3: Methods and techniques for displaying and visualizing user emotional states and attitudes, and the use of these visualizations to promote interactive, iterative and accurate identification of these states in real-time.

4: Criteria for determining when user emotions and attitudes should be modeled and how this information should be used to enhance HCI.

5: Approaches to validating emotion and attitude in user models and their effectiveness in HCI.
Participants are encouraged to refer to the proceedings of the previous two workshops, and to build on existing results in the field. To assure focused interaction, participants should explicitly address one or more of the questions below in their submissions.

1: Taxonomy of Circumstances Requiring Affective and Attitude User Modeling
Can we begin to develop a taxonomy of circumstances under which affective/attitude user modeling is critical or useful, and identify a mapping between this taxonomy and the most appropriate level of modeling resolution?

2: Existing methods of Constructing Affective/Attitude User Models
What are the available means of constructing user affective/attitude models and what is the state of the art in applying these means to accurately identify user's affective states, attitudes, personality traits and associated behavioral patterns?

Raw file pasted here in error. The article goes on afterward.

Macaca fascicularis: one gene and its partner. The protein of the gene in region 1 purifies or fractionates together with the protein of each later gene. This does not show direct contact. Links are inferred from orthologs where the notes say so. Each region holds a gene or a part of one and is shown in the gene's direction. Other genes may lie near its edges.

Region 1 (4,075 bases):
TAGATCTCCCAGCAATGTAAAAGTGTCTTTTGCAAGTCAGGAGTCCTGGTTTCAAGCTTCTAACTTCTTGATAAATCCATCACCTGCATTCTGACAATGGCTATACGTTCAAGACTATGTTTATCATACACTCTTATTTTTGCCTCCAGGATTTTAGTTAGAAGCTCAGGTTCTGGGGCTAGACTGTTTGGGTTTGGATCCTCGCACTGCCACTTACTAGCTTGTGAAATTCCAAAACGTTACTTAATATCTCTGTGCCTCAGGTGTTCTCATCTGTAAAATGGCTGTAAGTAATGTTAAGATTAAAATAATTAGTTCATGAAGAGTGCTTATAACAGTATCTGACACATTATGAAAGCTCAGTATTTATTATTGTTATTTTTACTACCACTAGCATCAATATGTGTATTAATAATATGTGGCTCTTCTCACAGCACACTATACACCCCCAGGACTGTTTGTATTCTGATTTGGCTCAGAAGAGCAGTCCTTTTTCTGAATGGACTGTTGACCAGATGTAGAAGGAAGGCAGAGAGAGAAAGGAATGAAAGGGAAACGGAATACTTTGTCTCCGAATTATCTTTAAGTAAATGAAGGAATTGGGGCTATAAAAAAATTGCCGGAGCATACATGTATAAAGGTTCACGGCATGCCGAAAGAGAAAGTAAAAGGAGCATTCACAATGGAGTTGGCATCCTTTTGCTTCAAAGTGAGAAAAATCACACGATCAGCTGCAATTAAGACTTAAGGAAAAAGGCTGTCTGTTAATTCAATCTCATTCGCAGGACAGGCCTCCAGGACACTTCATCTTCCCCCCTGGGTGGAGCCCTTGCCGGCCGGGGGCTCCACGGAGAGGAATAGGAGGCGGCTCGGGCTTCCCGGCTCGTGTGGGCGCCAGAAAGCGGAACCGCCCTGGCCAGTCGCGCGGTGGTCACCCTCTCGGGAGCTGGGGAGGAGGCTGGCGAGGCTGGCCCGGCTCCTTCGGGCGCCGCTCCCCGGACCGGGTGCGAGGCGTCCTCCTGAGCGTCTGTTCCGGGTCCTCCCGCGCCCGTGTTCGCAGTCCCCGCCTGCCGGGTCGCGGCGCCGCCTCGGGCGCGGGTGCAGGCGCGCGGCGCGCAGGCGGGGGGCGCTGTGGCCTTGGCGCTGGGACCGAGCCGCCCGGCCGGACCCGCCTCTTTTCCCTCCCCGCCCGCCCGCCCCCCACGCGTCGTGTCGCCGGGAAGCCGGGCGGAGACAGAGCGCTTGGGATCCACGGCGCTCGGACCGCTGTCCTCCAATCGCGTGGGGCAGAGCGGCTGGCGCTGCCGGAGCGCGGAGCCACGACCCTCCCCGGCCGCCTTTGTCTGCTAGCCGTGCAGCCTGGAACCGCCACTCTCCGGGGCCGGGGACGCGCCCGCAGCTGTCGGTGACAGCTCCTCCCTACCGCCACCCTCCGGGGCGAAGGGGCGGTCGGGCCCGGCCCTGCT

3: Validation and Evaluation
What are the best means of evaluating the effectiveness of an affective/attitude user model?

4: Guidelines for model use
What are the possible ways of using an affective/attitude user model, and how can we map these uses onto the taxonomy of situations where affect/attitude modeling is important ?

Workshop Format:

The exact workshop format and structure will be determined based on the submitted contributions. However, we will aim to provide a mix of interaction formats to stimulate discussion among participants, and to accommodate the presentation of both novel work-in-progress and more established state-of-the-art ideas and methods. To this end, the workshop will include a mix of the following:
    Traditional paper presentations with opportunities for questions and discussion

    Breakout sessions and presentation of session summaries to the entire workshop audience. (These sessions may be organized around the key questions listed above)

    Poster and demo sessions

    Keynote speaker

    One moderated panel discussion, with active encouragement of audience participation

    Concluding moderated panel discussion focusing on the key questions

Submission details and Contact Information:

The workshop organizers wellcome submissions of high-quality papers describing completed or on-going research addressing theories, methods, techniques and results in user emotion and attitude modeling. Both papers and posters may be submitted. Submission of interactive demonstrations is particularly encouraged.

All submissions should include an abstract, list of keywords and full author contact information. All submissions must be in English. Papers should not exceed 2000 words (excluding figures and tables). Authors should use the APA style of citations, two-column format and a font no smaller than 10 points. Submissions should be made in PDF or postscript formats.

Submissions should be sent electronically to evahud@earthlink.net and conati@cs.ubc.ca by March 10, 2003